Fevicol this Podcast to year ear holes and listener discretion is advised from the outset… seriously guys and gals, this is meant for immature mature audiences.
If you don’t believe me, check out some of Bastard Keith’s other work on his site.
Needless to say our readers know our allegiances and we are firmly planted in camp Dabangg, we loved the first part (here is our Upodcast) and have very high hopes for the 2nd one.
We wrote a trailer breakdown about Dabangg 2 on HeyUGuys, you can read it by going here.
In the meantime we have some very juicy looking stills and the plot synopsis of the movie.
It’s not really spoilery and most people would want to watch the movie for Salman awesomeness anyway.
We might not be huge fans of Fevicol but that still looks amazing!
Dabangg 2 is a continuation of the amazing exploits of Chulbul ‘Robin Hood’ Pandey played by Salman Khan. The notable facets of the character include his nonchalance, his wry sense of humor and his tongue-in-cheek dialogues. This film begins with Chulbul (Now married to Rajjo- Sonkashi Sinha) moving on from being a local inspector in a small town Laalganj to becoming an Inspector-in-charge of Bajariya Thana, a police station in Kanpur, the largest and most populous city in Uttar Pradesh. After arriving in Kanpur, Chulbul immediately gets into action thus bringing him in conflict with Baccha Bhaiyya (Prakash Raj). If Dabangg marked the return of action films, Dabangg 2 takes it to a higher level with some of the coolest action sequences ever conceived. All in all, Dabangg 2 promises to be a full on entertainer, with Chulbul Pandey and his sunglasses et al.
Akshay Kumar has officially jumped ships from Slap Stick Akshay to Action Akshay and donned his Khiladi tag again after 12 years (the horrible Khiladi 420).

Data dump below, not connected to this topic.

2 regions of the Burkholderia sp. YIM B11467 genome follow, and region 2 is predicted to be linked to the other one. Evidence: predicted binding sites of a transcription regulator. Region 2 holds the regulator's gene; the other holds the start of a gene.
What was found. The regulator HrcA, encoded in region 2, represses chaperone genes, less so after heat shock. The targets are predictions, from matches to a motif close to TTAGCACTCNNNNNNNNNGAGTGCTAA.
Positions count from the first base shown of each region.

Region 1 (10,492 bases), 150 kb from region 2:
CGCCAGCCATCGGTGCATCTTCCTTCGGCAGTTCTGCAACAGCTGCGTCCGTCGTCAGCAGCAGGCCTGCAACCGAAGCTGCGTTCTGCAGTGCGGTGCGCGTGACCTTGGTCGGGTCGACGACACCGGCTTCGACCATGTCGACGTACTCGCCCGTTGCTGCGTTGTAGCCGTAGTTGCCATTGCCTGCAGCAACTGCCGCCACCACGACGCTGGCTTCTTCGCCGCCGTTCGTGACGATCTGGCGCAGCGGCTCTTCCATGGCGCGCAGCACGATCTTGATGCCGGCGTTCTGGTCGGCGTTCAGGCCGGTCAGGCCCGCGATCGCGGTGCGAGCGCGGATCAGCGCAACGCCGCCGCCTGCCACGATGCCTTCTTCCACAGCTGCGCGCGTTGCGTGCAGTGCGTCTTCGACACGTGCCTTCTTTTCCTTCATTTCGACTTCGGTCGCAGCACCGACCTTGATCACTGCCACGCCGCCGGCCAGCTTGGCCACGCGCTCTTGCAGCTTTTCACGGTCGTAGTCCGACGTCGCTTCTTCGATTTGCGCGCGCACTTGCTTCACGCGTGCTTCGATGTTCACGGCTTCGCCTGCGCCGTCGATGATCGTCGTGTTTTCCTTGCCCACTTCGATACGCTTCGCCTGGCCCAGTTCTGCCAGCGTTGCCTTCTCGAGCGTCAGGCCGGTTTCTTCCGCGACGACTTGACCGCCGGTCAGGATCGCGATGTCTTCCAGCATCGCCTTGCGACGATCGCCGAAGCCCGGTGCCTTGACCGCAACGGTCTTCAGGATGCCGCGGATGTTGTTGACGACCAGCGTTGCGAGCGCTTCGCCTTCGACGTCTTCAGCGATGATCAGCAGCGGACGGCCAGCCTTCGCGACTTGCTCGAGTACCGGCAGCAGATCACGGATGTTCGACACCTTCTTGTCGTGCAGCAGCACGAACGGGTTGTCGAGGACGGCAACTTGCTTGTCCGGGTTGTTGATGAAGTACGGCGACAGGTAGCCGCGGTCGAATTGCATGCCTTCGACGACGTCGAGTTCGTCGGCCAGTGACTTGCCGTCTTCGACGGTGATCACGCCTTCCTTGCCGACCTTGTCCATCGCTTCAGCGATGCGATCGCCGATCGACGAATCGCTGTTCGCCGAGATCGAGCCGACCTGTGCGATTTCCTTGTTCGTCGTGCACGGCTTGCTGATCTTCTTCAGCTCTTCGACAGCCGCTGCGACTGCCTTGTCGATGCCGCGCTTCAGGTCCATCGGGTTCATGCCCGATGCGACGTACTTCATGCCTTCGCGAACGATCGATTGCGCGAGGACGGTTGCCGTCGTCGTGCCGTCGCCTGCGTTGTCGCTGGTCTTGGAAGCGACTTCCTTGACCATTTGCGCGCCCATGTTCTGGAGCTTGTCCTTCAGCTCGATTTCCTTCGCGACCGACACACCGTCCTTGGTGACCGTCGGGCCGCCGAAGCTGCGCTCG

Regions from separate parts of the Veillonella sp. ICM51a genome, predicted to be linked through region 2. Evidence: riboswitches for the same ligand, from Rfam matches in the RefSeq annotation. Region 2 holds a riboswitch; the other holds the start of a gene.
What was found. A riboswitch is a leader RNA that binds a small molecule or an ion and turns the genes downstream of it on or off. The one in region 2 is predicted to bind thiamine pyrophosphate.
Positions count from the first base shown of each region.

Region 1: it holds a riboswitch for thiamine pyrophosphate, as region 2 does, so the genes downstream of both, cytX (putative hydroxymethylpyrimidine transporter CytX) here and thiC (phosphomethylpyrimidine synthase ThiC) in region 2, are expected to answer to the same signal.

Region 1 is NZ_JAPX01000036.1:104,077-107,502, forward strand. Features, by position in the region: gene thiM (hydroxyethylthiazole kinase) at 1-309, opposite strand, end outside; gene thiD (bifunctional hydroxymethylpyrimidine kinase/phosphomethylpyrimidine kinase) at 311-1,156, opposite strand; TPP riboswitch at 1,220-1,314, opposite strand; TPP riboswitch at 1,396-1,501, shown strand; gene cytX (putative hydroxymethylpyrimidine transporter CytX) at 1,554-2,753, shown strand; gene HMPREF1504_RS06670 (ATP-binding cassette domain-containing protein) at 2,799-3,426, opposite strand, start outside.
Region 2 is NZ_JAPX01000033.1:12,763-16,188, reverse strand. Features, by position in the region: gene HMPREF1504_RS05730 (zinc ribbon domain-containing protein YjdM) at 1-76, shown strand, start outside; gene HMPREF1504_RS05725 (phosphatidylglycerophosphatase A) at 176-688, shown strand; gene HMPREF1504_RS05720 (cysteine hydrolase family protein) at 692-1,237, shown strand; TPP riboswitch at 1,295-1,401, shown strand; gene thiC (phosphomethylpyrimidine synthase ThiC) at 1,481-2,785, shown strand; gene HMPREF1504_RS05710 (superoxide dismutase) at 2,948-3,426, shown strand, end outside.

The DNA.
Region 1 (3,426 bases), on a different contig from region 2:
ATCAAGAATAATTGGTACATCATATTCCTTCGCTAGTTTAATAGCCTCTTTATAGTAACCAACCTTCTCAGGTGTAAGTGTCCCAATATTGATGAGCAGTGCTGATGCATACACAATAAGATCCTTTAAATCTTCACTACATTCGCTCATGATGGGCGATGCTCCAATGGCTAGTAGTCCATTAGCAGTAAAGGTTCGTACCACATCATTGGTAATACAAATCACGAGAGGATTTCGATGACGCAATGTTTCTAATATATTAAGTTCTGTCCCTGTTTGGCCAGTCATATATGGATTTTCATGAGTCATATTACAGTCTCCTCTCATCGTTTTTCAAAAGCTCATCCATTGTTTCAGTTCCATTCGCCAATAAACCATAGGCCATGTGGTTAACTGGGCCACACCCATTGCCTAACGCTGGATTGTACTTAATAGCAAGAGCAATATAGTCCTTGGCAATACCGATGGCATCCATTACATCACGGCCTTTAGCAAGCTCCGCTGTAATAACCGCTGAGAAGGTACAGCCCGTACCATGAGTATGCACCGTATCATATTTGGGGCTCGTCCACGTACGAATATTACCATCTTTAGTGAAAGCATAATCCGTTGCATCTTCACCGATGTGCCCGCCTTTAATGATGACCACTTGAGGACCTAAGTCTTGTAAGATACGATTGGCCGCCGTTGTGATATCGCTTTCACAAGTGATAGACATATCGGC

Partnering up with Himesh Reshammiya we get the first teaser trailer for Khiladi 786 and it proves that Rohit Shetty must be an auteur as director Ashish R. Mohan (who was 2nd unit director for Rohit on many of his big hits) seems to have straight up lifted his visual esthetic of bright colors and wire fu.
This trailer does nothing for me and leaves me completely cold as the Son of Sardar trailer did previously even though it hits all the neo masala sweet spots of thundering hero entry, non-sensical one liners, punchy dialogues followed by a pause so the junta wolf whistles and packs tons of inconsequential action.
Quite a few people feel that the danger to currently reigning box office king Salman Khan is that he starts repeating himself, I feel this much more true for Akshay who even in this trailer seems like he’s having no fun at all and is just going through the motions. He just doesn’t look as fresh and good anymore even if we do see his trademark grin. Akshay has always been a tool more than a driver of his movies and he seems to just do what’s necessary but the passion seems gone.
The trailer is solely built on revisiting Rowdy Rathode’s success and doesn’t add much more (With RR which wasn’t that great of a movie in the first place). We don’t get to see Himesh Reshammiya or Asin yet, but obviously with this being just a teaser we will at certain point as well as the soundtrack which I am not really looking forward to, even if Himesh has done some good work in the past, it’s never been great has it?
The biggest problem with wire based action is if not used sparingly, is it looses all impact in a fight sequence, this was one of my major issues with Singham and I feel it’s an art that Bollywood hasn’t mastered as well as their Southern Indian brethren.The only segment of the action that does truly work is the spinning punch Akshay delivers that finishes in a martial arts stance. (As any kid coming back from Friday prayers know, a Shalwar Kameez is totally bad ass to train kung fu in)